Have you ever read the comments under trending videos? Viewers claim all kinds of reactions. Goose-bumps. Teary eyes. Some even go as far as to share their own similar experiences. That’s the sign of content well delivered.
You need to aid the viewer find personal emotional connections to your visual narrative. You know how actors tap into appropriate emotions? Sometimes they focus on an event in real life that made them feel similarly. And then they channel that emotional remembrance into their act. When creating a video, you can try something similar.
Help the consumer relate real-life experiences to the story you tell on screen. Amway India made a video celebrating 20 years of dedicated service provided to their customers. They commemorated their spirit of nurturing and providing delicate care through the story of a single mother.
The real-life relationship of Lucknow’s Mrs Snehlata and her daughter is witnessed through its different stages. As the anecdotes lead up to the daughter’s wedding day, you reminisce about your relationship with your mother. The concluding scenes possibly leave a more sensitive viewer tearing up.
Use video to create positive emotional associations through relevant content marketing. Base videos within settings viewers are already familiar with. It’ll help you reach the desired level of audience engagement.
Conversational and humorous content
I’m not an automobile enthusiast. But I enjoy watching the occasional episode of Fifth Gear, a show catered to motoring enthusiasts. It talks about technological developments in navigation and what not. Quite a niche. So, how has it managed to attract someone outside its target audience?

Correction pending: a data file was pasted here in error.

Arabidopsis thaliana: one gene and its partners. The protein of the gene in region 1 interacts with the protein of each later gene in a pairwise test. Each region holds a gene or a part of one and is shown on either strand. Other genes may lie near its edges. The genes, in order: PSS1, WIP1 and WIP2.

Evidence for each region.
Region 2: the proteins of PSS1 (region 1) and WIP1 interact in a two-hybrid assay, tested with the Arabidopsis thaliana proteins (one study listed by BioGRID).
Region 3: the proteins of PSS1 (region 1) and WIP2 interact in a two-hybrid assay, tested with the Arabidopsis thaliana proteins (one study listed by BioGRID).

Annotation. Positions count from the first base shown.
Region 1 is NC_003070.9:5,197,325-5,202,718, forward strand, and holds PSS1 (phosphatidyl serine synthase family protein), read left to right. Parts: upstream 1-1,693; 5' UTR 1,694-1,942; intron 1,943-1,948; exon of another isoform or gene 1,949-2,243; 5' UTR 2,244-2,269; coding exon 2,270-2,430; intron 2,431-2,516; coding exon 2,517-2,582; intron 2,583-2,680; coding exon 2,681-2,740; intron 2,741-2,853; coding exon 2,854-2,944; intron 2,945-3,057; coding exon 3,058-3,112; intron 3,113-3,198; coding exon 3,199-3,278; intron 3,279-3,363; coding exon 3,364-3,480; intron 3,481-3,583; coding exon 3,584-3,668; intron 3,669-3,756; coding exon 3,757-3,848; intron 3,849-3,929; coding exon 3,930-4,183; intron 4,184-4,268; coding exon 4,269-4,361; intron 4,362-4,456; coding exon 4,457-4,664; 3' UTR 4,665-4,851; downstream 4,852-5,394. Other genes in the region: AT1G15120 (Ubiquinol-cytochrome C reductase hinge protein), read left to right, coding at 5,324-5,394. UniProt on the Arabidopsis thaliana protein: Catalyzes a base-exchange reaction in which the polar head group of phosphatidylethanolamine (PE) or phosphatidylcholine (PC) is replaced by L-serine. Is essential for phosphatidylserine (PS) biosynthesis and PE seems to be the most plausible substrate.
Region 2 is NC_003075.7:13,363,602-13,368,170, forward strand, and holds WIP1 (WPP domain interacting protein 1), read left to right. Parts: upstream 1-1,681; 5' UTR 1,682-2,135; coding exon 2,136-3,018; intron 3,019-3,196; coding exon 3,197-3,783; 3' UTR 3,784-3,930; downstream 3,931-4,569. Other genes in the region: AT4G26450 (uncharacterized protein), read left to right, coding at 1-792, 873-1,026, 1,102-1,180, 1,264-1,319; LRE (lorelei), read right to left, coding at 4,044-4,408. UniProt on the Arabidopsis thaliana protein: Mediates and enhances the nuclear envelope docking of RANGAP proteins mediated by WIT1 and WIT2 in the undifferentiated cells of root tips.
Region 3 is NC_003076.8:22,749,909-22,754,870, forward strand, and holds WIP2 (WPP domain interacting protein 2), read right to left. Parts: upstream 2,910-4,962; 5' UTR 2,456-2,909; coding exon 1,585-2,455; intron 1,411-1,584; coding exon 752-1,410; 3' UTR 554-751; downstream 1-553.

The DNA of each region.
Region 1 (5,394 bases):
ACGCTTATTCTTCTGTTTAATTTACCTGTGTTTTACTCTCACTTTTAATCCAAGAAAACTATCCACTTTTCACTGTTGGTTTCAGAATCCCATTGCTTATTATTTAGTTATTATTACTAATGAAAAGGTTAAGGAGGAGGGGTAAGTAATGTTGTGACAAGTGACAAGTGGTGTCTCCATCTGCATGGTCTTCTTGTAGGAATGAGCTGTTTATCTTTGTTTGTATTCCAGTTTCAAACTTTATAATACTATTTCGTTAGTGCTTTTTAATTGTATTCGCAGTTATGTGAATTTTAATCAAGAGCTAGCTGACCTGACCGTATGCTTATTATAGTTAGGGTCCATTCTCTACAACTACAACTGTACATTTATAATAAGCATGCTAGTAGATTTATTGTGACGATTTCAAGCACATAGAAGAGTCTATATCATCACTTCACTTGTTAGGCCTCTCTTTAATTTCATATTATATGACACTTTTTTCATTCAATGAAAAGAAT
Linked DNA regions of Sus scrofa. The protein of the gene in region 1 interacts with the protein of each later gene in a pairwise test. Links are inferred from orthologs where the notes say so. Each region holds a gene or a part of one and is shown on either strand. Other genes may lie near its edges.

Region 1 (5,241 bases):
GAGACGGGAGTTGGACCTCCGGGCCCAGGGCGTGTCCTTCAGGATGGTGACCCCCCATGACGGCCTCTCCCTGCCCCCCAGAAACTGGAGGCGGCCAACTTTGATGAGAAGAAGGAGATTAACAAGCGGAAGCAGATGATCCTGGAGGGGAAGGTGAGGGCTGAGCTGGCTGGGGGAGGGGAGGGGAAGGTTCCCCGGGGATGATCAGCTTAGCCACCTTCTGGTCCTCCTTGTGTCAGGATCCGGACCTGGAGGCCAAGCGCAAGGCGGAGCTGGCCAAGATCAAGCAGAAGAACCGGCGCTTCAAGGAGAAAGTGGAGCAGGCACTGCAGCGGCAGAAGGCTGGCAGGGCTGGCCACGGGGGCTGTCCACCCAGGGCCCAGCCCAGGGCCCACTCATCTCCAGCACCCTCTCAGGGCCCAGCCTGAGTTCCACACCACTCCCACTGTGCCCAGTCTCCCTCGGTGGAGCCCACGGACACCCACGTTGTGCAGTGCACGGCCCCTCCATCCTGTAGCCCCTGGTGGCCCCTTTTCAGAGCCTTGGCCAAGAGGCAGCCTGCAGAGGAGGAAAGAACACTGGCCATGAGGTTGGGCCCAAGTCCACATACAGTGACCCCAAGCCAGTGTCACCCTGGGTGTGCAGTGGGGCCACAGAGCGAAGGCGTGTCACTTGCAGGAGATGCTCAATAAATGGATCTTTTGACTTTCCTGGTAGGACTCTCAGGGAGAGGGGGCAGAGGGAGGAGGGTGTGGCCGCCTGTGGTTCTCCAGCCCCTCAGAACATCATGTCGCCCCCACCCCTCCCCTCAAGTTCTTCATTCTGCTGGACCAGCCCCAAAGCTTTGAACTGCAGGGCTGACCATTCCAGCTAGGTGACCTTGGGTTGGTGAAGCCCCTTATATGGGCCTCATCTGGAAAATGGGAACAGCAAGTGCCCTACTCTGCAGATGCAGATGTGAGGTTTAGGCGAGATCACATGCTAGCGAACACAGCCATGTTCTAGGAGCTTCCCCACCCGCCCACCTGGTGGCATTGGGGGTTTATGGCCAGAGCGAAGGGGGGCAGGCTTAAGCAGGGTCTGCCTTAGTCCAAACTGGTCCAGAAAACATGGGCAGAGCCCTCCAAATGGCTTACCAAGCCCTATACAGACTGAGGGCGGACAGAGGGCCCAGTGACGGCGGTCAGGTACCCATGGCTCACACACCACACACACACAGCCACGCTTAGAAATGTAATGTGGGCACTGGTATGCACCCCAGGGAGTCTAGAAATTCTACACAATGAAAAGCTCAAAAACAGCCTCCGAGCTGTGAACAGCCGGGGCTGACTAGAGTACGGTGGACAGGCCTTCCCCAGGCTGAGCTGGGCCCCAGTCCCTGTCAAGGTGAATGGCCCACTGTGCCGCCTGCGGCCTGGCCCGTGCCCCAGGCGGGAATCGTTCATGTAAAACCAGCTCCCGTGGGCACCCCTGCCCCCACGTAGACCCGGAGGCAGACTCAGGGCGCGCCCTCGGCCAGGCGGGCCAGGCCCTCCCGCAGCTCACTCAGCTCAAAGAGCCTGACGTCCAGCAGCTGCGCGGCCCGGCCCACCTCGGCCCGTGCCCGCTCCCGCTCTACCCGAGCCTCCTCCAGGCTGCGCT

The secret lies in the conversational techniques of the anchors. They talk to the viewer as if they’re chatting with a friend across the table. And they do it with jokes aplenty.
Derive inspiration from content like that. Don’t train all focus onto the technical details of your product or service. It distances you from your audience. Let them know you’re like them. Allow your friendlier side to show.
A- Attractive content
C- Compact narrative
E- Easy explanation
That summarises what animated graphics have to offer.
Aesthetically striking videos are always more pleasing to watch. But graphics do more than entertain. Graphics are an assurance of effective comprehension. They make description and narrativization more vivid. Fluid retention also means it took lesser time for the consumer to absorb information mentally. This, in turn, allows you to create shorter videos.
- Majority of visual content is viewed on mobile phones.
- Vertical video consumption is on the rise.
- Encourage viewer participation through purchase options and virtual interaction.
- Create relatable content through contextualisation.
- Allow your friendly side to show through conversational content and humour.
- Incorporate animated graphics
Click here to learn about the importance of video in content marketing strategy.